GÓMEZ: Like after the interviews, like, I had some of them come up to me and be like man I hadn't thought about that question or I hadn't thought about my life in that way.
DE GRAZIA: Claudia grew up about three miles from FREE L.A. High. When she was 12, her sister was shot and killed by an ex-boyfriend. Claudia's grief turned into anger, and from the anger grew violence.
GÓMEZ: I thought that was the way to act. I thought backing other people up that I thought cared about me was like the thing to do. Like people would like want to be my friend because they knew that I would like do something to somebody. I've, I've hurt people. Sometimes not with my bare hands.
DE GRAZIA: When Claudia was 17, she got pregnant and pulled it together. Her daughter, Ruby, is now two. And Claudia supports her by working with kids like the one she used to be.
GÓMEZ: Have you ever had a family member get killed?
STUDENT: No, well, my friend. Just a friend but...
GÓMEZ: I mean a friend is something.
STUDENT: Yeah, well two of my friends died in a fire, and then one of my friends got shot.
GÓMEZ: And do you feel like the person who shot your friend deserves another chance?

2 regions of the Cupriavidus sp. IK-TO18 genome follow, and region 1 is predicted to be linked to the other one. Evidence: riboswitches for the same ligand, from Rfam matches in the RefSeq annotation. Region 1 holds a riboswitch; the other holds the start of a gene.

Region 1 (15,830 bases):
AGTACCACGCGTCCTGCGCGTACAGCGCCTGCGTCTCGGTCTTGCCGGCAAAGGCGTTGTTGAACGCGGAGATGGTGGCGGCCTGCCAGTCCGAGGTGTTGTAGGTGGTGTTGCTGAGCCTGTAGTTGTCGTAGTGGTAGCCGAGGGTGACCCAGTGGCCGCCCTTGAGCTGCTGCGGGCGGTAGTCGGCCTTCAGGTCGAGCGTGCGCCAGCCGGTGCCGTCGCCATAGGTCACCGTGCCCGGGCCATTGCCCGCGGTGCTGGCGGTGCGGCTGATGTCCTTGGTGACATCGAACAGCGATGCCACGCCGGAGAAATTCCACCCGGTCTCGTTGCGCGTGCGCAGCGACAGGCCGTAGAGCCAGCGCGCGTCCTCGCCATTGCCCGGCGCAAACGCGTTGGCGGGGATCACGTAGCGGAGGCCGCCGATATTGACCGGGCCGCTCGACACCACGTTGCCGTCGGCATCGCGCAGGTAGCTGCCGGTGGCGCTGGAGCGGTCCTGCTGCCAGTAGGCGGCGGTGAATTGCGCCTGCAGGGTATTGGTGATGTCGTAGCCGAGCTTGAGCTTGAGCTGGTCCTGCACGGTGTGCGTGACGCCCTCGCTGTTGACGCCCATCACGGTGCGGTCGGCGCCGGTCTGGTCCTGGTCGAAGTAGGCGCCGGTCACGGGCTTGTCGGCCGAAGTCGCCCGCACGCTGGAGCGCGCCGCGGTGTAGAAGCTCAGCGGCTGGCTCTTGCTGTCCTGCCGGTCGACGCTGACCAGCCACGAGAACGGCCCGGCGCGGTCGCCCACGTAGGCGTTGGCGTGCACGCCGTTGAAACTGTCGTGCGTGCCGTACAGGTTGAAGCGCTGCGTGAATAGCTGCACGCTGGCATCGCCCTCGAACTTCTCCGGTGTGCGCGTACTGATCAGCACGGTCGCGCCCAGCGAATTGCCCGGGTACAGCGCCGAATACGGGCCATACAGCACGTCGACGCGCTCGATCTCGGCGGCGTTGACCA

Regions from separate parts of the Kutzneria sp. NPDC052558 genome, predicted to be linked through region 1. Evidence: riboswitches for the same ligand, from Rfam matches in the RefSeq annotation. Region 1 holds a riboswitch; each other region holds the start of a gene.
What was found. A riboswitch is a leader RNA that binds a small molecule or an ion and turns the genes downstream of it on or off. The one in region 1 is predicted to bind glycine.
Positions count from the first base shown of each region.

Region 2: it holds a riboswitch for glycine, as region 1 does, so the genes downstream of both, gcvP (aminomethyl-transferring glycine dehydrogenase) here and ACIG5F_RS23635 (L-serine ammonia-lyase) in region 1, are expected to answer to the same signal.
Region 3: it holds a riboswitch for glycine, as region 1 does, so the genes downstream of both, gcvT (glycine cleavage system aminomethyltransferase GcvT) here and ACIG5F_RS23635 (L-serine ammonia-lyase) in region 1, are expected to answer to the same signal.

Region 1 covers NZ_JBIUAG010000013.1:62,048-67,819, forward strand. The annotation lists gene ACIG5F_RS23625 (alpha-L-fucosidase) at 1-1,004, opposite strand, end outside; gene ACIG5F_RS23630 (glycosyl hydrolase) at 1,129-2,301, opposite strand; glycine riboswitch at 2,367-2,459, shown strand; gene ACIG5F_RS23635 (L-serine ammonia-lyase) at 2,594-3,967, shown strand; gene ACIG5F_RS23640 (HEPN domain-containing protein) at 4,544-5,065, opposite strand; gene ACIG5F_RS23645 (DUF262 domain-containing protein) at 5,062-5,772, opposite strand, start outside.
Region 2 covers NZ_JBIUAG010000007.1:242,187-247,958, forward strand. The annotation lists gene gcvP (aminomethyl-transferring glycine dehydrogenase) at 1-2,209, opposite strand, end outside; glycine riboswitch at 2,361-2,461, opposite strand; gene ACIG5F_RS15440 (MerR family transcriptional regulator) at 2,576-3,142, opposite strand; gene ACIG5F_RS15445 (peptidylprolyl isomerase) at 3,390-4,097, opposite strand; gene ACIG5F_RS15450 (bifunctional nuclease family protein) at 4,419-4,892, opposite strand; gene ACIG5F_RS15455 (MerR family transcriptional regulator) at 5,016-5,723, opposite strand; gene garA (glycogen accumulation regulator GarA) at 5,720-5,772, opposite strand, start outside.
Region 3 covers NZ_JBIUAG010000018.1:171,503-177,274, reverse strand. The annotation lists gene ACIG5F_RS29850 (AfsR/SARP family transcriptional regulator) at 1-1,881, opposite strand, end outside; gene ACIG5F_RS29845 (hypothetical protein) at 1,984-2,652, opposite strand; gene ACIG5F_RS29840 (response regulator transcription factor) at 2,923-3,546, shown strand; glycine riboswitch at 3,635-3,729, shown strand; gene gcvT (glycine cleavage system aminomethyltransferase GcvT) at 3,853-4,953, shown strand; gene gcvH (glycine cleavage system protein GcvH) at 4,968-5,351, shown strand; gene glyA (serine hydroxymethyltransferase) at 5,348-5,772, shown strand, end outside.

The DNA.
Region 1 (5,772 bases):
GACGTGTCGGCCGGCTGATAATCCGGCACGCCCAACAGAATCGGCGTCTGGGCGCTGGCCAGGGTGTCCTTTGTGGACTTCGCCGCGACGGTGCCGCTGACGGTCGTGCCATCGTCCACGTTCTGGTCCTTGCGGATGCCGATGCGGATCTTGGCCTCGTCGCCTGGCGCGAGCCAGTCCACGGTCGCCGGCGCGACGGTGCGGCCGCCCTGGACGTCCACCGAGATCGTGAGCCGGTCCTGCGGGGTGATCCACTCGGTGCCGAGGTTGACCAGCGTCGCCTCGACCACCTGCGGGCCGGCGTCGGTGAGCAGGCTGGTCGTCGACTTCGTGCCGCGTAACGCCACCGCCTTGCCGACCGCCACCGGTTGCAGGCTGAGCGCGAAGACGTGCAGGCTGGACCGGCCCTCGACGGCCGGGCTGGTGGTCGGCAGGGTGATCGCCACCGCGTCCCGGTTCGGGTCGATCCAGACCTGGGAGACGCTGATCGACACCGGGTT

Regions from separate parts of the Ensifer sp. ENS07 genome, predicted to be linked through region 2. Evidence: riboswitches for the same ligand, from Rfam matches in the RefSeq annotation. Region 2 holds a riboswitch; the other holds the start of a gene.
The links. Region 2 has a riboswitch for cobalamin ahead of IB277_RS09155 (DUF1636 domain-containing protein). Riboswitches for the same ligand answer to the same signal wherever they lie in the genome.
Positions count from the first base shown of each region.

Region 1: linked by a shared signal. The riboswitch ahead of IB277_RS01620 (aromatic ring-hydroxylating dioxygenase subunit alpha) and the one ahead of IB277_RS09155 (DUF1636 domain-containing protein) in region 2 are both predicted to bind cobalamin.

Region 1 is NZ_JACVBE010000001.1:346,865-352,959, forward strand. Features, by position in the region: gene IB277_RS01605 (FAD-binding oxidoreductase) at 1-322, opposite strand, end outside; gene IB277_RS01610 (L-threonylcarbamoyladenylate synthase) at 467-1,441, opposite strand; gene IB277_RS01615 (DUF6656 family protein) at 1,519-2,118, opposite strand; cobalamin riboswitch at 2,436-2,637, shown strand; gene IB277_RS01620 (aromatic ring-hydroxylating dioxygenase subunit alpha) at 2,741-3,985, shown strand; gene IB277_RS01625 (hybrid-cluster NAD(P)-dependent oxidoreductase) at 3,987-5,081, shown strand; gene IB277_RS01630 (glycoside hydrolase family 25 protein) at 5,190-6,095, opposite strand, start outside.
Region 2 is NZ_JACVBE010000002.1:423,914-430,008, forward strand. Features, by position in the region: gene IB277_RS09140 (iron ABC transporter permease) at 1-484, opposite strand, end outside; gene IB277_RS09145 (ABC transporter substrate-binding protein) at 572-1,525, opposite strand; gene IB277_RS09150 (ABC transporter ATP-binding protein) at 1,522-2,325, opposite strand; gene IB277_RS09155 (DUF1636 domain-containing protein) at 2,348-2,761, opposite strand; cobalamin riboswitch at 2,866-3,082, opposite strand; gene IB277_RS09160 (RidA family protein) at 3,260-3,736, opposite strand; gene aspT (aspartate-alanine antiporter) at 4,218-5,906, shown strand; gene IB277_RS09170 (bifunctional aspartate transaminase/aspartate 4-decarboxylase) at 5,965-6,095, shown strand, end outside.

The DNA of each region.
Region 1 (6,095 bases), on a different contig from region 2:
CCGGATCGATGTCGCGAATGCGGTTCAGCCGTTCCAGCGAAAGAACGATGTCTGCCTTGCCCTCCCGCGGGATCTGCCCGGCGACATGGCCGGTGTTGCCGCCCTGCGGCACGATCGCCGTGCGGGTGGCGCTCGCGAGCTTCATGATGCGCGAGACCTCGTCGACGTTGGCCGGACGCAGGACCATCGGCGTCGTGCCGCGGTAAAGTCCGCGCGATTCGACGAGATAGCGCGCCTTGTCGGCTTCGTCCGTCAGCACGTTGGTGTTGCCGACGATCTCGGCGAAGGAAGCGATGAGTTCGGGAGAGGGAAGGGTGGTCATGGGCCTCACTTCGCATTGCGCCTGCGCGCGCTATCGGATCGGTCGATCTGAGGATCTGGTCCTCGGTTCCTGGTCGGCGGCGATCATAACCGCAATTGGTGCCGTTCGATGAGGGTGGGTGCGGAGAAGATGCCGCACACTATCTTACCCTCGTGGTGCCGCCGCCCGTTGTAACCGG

GÓMEZ: I love it. I love doing like this documentary stuff because when you see these people that we are interviewing...you'll never know how deep their story is by just looking at them. Like you'll never know how...beautiful they are.
DE GRAZIA: Beautiful and fragile. Cris, the young man Claudia was talking to at the beginning of this story was murdered about a month after that interview. The circumstances surrounding his death remain unclear. He was the second FREE L.A. student shot and killed this semester.
GÓMEZ: Part of this job is to see people come and go, you know, whether they come and go because they want to or they come and go because they die.
DE GRAZIA: Tears are flowing. But Claudio's face and voice don't change. She reaches for a roll of scratchy grey paper towels and tears off a piece.
GÓMEZ: His family, like you know, they have to see that interview. Like he was just so pure and like so honest and so humble and so "I'm not rude I'm very polite," and "People always think that because I have tattoos on my face I'm this certain way." Like, I'm really glad that we got to interview him and for him to reflect on himself, because after that day he's like, man, you know, I feel good.
GÓMEZ: Are you happy?
CRIS: Yup. Stay happy.
GÓMEZ: Yeah. That's cool.
GÓMEZ: You look really serious.
CRIS: I do? I am serious.
CRIS: I dream about living the American Dream. As in ain't gotta worry about watching over your back and stuff, waking up in the morning, stuff like that.
DE GRAZIA: That dream, modest as it was, never came true. Claudia's dreams are still a work in progress. She's focused, at the moment, on supporting her daughter. Ruby set Claudia's life on a peaceful path. Claudia says she wants to return the favor.